By Diamond Palmer
Police use of force against Black and Latino communities in Pilsen has residents in an uproar. Some residents feel Mayor Lori Lightfoot has not delivered the police reform she promised, as demonstrated by police behavior in Pilsen, and community members are determined to hold Lightfoot accountable to stop police brutality.
According to NPR, Lightfoot said in June, “So the supervision is critically important. You’ve got to think about how you hire, how you train and how you hold those supervisors accountable because that’s where the culture lies, particularly at the first level of supervision. And we’ve got a ways to go in Chicago, but I’m committed and determined to make sure that we get it right.”
As acknowledged by Lightfoot, police brutality in Pilsen continues to be a serious issue. Pilsen resident Miguel Vega was fatally shot by Chicago police officers Aug. 31. Witnesses say they saw a group of men including Vega at the end of the block prior to shots being fired at officers. Vega’s mother requested the body camera footage be released because she feared she was not being told the truth by the Chicago Police Department. When the footage was released in October, Vega’s family and other residents said it raised doubts about the police department’s story.
Vega’s death hasn’t been the only time Pilsen community members have questioned the treatment of Black and Latino communities by the CPD. According to the Citizens Police Data Project, the Lower West Side (including neighborhoods Pilsen and Little Village) were the sites of the most complaints about excessive force between the years of 2001-08 and 2011-15.
Types of complaints are separated into different categories. The use of force category accounted for a total of 239 complaints involving officers on the Lower West Side. Of those 239 complaints, only 1% resulted in discipline. Excessive force by an on-duty police officer that included injury to the detainee accounted for 109 of those 239 complaints. All of the complaints involved majority white and Hispanic male officers; the Lower West Side’s population is majority Latino.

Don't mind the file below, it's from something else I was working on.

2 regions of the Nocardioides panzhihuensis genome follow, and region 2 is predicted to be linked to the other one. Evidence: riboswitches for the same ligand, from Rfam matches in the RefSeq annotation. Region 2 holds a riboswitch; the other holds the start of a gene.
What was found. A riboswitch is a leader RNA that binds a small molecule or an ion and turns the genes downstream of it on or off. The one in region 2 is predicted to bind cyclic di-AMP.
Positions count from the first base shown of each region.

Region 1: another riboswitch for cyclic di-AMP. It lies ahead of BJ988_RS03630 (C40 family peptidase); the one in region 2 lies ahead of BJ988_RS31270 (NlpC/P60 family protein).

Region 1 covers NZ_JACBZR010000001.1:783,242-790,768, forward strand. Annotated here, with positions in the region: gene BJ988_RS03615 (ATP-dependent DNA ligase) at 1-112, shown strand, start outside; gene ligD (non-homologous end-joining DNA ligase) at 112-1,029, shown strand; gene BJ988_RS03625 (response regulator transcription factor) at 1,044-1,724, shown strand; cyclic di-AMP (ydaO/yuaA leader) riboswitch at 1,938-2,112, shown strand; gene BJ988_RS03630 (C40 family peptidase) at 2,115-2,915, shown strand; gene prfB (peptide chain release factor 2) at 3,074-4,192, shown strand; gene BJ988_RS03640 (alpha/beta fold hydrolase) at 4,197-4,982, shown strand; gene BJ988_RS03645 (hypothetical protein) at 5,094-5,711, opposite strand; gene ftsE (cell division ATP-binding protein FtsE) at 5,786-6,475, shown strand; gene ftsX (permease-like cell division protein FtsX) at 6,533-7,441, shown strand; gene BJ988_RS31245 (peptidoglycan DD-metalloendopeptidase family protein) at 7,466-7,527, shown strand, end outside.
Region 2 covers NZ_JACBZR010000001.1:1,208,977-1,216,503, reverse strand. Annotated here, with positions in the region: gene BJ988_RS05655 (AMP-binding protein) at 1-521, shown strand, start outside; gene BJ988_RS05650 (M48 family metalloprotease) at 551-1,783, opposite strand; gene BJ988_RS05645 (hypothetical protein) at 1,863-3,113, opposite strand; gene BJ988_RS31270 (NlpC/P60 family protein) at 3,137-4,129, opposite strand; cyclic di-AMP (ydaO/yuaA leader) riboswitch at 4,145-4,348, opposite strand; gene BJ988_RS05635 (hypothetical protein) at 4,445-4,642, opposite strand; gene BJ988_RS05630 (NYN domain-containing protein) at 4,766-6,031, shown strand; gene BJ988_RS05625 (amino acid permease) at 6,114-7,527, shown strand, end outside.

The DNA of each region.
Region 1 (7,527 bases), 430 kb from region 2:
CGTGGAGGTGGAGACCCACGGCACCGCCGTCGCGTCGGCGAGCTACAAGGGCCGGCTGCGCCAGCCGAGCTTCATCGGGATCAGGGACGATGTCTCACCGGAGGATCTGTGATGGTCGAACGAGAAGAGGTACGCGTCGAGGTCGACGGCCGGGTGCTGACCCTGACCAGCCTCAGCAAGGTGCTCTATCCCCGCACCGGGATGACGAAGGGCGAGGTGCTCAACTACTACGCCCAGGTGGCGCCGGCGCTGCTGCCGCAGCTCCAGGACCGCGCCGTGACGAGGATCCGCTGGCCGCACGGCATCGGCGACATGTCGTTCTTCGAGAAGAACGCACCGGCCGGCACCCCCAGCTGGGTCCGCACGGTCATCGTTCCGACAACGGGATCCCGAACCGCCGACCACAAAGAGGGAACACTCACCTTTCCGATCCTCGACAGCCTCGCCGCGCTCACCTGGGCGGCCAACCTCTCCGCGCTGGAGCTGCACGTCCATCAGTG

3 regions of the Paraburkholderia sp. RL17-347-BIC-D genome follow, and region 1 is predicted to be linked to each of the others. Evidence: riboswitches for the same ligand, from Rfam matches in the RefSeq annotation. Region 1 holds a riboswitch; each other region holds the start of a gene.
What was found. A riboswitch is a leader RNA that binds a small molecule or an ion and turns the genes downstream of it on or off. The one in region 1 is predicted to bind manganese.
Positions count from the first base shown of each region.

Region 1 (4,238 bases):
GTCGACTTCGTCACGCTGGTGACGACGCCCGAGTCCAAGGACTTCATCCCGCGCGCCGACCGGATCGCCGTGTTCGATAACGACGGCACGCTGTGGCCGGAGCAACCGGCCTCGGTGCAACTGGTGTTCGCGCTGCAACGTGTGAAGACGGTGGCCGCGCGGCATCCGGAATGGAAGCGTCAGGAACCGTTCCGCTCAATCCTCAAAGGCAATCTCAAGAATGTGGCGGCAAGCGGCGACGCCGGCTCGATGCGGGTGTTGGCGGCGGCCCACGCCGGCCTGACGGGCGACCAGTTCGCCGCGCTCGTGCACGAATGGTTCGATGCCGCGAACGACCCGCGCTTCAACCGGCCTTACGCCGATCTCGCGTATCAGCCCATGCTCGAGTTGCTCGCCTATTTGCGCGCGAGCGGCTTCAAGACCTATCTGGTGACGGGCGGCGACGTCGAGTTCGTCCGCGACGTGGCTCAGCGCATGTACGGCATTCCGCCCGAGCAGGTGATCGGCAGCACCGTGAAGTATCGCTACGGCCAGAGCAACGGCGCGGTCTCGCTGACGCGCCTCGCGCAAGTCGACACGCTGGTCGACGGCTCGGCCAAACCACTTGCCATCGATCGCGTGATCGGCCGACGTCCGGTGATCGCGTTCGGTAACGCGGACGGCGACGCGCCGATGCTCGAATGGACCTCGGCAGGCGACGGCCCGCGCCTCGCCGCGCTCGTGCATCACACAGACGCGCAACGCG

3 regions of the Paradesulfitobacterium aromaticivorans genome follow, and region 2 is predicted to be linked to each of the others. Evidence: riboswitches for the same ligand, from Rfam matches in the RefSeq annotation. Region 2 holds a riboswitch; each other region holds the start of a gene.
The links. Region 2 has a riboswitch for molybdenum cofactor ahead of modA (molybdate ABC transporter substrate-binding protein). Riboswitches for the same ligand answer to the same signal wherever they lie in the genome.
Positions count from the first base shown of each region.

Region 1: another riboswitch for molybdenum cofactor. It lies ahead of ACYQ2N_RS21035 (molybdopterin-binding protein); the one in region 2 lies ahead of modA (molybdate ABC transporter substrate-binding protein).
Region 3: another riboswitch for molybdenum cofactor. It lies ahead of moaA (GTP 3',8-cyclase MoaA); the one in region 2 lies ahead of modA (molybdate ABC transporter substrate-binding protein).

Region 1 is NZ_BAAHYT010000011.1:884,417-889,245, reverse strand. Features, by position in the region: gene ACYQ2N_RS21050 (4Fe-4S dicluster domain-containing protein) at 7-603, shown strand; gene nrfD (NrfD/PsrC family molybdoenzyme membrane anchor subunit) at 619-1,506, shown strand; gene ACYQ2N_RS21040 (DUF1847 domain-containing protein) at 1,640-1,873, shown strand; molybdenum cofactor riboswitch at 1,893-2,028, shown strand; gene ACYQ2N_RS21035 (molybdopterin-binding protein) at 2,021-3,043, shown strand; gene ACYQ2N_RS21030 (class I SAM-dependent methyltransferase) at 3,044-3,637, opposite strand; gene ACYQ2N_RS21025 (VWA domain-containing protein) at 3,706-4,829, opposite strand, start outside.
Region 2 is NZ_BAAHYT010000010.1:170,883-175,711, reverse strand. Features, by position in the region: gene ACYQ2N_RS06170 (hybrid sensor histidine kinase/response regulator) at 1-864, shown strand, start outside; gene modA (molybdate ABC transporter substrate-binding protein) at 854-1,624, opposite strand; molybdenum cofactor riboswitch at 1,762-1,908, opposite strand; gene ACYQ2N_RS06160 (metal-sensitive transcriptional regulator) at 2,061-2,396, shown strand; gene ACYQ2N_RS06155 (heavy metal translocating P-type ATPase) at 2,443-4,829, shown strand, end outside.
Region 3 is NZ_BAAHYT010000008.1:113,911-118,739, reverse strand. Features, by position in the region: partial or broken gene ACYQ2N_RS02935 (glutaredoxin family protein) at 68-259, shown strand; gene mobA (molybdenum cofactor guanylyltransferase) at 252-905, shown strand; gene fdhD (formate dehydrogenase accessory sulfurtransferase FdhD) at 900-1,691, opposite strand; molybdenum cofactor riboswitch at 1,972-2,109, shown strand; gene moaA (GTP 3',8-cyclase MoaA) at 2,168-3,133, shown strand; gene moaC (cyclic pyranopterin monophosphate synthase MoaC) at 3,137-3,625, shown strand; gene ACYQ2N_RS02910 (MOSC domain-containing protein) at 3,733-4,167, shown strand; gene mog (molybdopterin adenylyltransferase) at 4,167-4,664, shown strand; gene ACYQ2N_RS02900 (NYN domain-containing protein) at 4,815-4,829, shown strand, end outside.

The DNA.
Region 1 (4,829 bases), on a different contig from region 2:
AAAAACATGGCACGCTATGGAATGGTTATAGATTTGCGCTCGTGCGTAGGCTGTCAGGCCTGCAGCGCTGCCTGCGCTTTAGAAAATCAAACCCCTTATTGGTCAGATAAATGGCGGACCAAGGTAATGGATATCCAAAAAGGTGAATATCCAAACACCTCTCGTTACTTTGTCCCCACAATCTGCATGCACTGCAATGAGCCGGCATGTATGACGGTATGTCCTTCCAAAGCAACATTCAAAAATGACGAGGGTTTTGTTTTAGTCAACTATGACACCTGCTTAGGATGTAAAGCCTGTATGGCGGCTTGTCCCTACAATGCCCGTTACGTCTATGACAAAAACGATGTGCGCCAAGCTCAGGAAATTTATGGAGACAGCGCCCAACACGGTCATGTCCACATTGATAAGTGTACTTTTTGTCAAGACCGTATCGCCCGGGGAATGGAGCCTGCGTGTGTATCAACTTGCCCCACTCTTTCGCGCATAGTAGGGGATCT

When asked about the data, the Chicago Police Department’s Sgt. Rocco Alioto said, “CPD strives to treat all individuals our officers encounter with respect. Anyone who feels they have been mistreated by a CPD officer is encouraged to call 311 and file a complaint with COPA, who will investigate the misconduct. Any misconduct on the part of our officers will not be tolerated.”
Jeff Maldonado of Pilsen is an artist who uses his work to build community including addressing police violence and accountability.
“The nature of the community is trying to look out for the best interest” of residents, Maldonado said. “I want to illustrate that we want to protect our community here in Pilsen.”
In Pilsen, as in other predominantly Black and Latino neighborhoods, community members say they are reluctant to call the police when they need help, feeling that any interaction with police could turn violent. A call to the police shouldn’t cost someone their life, many say.
“Vulnerable communities are in need of crisis teams that really treat trauma and mental trauma, and not police who brutalize even further and victimize communities,” 25th Alderman Byron Sigcho-Lopez said during a September 2020 Zoom event titled #TreatmentNotTrauma. “We stand up together strong because that’s the right thing to do.”
Many Pilsen residents are demanding police reform and defunding of the Chicago Police Department because of the way crime is handled in their community. Benito Juarez Community Academy in Pilsen has already removed its school police officers. It became the second high school in Chicago Public Schools to do so, in July.
Lightfoot proposed the idea of reforming instead of defunding the police. “I’ve been very clear that I do not support defunding the police,” Lightfoot said during her October 2020 budget address.. “Our police officers are not our enemies.”
But Sigcho-Lopez opposes the mayor’s position, maintaining that funding should be reallocated to sources who can help his community, not harm it.
“We support legislators who believe in best practices and public safety, and not politicking with this critical issue,” he said.
According to CPD, most recently, the city no longer requires victims of alleged police misconduct to file a Freedom of Information Act (FOIA) for body camera footage. It will be available to the public immediately under a policy effective March 7.
Diamond Palmer is a community and culture reporter at Medill. You can follow her on Twitter at @diamondpalmertv.